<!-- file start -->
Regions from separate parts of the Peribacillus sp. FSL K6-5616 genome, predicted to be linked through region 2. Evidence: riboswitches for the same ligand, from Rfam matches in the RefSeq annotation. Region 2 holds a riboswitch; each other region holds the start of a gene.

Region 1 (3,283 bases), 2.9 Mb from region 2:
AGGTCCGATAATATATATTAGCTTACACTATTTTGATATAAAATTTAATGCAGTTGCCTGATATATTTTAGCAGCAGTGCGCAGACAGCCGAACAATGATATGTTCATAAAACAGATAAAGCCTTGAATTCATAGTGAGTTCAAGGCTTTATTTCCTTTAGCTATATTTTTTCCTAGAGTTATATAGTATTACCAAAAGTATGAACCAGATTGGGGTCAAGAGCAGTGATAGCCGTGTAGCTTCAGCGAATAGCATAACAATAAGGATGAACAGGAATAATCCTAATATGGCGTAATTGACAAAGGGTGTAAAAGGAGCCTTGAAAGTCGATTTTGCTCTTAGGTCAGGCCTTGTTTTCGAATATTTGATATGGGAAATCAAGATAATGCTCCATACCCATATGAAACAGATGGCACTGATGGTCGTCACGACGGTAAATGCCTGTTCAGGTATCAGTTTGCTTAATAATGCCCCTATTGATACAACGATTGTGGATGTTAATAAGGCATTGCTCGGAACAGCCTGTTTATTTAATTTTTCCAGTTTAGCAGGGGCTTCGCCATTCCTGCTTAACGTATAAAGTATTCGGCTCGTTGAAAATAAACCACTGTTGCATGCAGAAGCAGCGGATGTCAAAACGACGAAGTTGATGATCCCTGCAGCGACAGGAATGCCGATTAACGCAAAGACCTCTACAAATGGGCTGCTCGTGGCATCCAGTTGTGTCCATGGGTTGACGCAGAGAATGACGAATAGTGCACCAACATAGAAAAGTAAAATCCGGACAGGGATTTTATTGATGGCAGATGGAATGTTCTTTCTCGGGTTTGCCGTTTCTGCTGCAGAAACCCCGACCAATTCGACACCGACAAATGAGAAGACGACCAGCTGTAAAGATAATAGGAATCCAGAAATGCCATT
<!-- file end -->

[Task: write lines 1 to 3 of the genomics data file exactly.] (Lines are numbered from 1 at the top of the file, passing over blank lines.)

Regions from separate parts of the Peribacillus sp. FSL K6-5616 genome, predicted to be linked through region 2. Evidence: riboswitches for the same ligand, from Rfam matches in the RefSeq annotation. Region 2 holds a riboswitch; each other region holds the start of a gene.

Region 1 (3,283 bases), 2.9 Mb from region 2:
AGGTCCGATAATATATATTAGCTTACACTATTTTGATATAAAATTTAATGCAGTTGCCTGATATATTTTAGCAGCAGTGCGCAGACAGCCGAACAATGATATGTTCATAAAACAGATAAAGCCTTGAATTCATAGTGAGTTCAAGGCTTTATTTCCTTTAGCTATATTTTTTCCTAGAGTTATATAGTATTACCAAAAGTATGAACCAGATTGGGGTCAAGAGCAGTGATAGCCGTGTAGCTTCAGCGAATAGCATAACAATAAGGATGAACAGGAATAATCCTAATATGGCGTAATTGACAAAGGGTGTAAAAGGAGCCTTGAAAGTCGATTTTGCTCTTAGGTCAGGCCTTGTTTTCGAATATTTGATATGGGAAATCAAGATAATGCTCCATACCCATATGAAACAGATGGCACTGATGGTCGTCACGACGGTAAATGCCTGTTCAGGTATCAGTTTGCTTAATAATGCCCCTATTGATACAACGATTGTGGATGTTAATAAGGCATTGCTCGGAACAGCCTGTTTATTTAATTTTTCCAGTTTAGCAGGGGCTTCGCCATTCCTGCTTAACGTATAAAGTATTCGGCTCGTTGAAAATAAACCACTGTTGCATGCAGAAGCAGCGGATGTCAAAACGACGAAGTTGATGATCCCTGCAGCGACAGGAATGCCGATTAACGCAAAGACCTCTACAAATGGGCTGCTCGTGGCATCCAGTTGTGTCCATGGGTTGACGCAGAGAATGACGAATAGTGCACCAACATAGAAAAGTAAAATCCGGACAGGGATTTTATTGATGGCAGATGGAATGTTCTTTCTCGGGTTTGCCGTTTCTGCTGCAGAAACCCCGACCAATTCGACACCGACAAATGAGAAGACGACCAGCTGTAAAGATAATAGGAATCCAGAAATGCCATT